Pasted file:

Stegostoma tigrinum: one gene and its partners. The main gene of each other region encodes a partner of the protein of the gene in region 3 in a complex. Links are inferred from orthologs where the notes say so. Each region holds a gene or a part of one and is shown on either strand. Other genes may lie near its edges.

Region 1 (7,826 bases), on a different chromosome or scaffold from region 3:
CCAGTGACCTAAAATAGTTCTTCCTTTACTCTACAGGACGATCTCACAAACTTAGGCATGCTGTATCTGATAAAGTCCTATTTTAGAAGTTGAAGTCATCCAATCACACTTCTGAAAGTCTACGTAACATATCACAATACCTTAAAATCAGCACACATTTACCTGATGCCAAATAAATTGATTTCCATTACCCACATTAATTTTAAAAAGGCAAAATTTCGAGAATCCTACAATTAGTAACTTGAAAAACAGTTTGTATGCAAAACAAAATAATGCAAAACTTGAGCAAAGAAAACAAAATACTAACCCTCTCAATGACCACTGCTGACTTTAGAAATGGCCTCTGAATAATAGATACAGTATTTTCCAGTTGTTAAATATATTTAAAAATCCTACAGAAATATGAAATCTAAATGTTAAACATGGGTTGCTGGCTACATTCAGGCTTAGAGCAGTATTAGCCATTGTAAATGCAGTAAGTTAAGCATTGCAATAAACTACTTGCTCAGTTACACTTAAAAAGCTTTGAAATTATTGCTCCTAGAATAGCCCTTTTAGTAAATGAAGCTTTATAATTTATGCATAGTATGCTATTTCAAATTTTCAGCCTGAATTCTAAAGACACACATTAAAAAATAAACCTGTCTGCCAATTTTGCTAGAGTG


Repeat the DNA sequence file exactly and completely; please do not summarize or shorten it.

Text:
Stegostoma tigrinum: one gene and its partners. The main gene of each other region encodes a partner of the protein of the gene in region 3 in a complex. Links are inferred from orthologs where the notes say so. Each region holds a gene or a part of one and is shown on either strand. Other genes may lie near its edges.

Region 1 (7,826 bases), on a different chromosome or scaffold from region 3:
CCAGTGACCTAAAATAGTTCTTCCTTTACTCTACAGGACGATCTCACAAACTTAGGCATGCTGTATCTGATAAAGTCCTATTTTAGAAGTTGAAGTCATCCAATCACACTTCTGAAAGTCTACGTAACATATCACAATACCTTAAAATCAGCACACATTTACCTGATGCCAAATAAATTGATTTCCATTACCCACATTAATTTTAAAAAGGCAAAATTTCGAGAATCCTACAATTAGTAACTTGAAAAACAGTTTGTATGCAAAACAAAATAATGCAAAACTTGAGCAAAGAAAACAAAATACTAACCCTCTCAATGACCACTGCTGACTTTAGAAATGGCCTCTGAATAATAGATACAGTATTTTCCAGTTGTTAAATATATTTAAAAATCCTACAGAAATATGAAATCTAAATGTTAAACATGGGTTGCTGGCTACATTCAGGCTTAGAGCAGTATTAGCCATTGTAAATGCAGTAAGTTAAGCATTGCAATAAACTACTTGCTCAGTTACACTTAAAAAGCTTTGAAATTATTGCTCCTAGAATAGCCCTTTTAGTAAATGAAGCTTTATAATTTATGCATAGTATGCTATTTCAAATTTTCAGCCTGAATTCTAAAGACACACATTAAAAAATAAACCTGTCTGCCAATTTTGCTAGAGTG